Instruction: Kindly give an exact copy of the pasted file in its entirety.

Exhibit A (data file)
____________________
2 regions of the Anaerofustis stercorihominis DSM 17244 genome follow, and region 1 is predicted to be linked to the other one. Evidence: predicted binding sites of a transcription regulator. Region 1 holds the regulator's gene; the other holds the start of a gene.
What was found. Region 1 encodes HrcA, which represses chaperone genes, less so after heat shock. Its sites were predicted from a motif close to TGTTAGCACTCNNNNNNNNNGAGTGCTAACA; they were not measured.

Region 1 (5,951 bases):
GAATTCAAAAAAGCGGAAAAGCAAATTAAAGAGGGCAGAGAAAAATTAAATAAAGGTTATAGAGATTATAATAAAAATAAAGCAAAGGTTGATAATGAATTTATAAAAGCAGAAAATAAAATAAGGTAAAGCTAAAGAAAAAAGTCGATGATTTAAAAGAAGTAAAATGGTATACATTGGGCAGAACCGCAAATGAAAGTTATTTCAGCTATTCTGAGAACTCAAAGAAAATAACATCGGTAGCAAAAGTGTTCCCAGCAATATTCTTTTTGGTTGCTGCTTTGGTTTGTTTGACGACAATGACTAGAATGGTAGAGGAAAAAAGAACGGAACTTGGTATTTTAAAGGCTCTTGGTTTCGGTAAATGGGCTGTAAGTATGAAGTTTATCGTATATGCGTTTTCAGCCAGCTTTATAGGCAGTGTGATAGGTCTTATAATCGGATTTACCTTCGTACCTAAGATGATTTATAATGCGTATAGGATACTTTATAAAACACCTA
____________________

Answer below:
2 regions of the Anaerofustis stercorihominis DSM 17244 genome follow, and region 1 is predicted to be linked to the other one. Evidence: predicted binding sites of a transcription regulator. Region 1 holds the regulator's gene; the other holds the start of a gene.
What was found. Region 1 encodes HrcA, which represses chaperone genes, less so after heat shock. Its sites were predicted from a motif close to TGTTAGCACTCNNNNNNNNNGAGTGCTAACA; they were not measured.

Region 1 (5,951 bases):
GAATTCAAAAAAGCGGAAAAGCAAATTAAAGAGGGCAGAGAAAAATTAAATAAAGGTTATAGAGATTATAATAAAAATAAAGCAAAGGTTGATAATGAATTTATAAAAGCAGAAAATAAAATAAGGTAAAGCTAAAGAAAAAAGTCGATGATTTAAAAGAAGTAAAATGGTATACATTGGGCAGAACCGCAAATGAAAGTTATTTCAGCTATTCTGAGAACTCAAAGAAAATAACATCGGTAGCAAAAGTGTTCCCAGCAATATTCTTTTTGGTTGCTGCTTTGGTTTGTTTGACGACAATGACTAGAATGGTAGAGGAAAAAAGAACGGAACTTGGTATTTTAAAGGCTCTTGGTTTCGGTAAATGGGCTGTAAGTATGAAGTTTATCGTATATGCGTTTTCAGCCAGCTTTATAGGCAGTGTGATAGGTCTTATAATCGGATTTACCTTCGTACCTAAGATGATTTATAATGCGTATAGGATACTTTATAAAACACCTA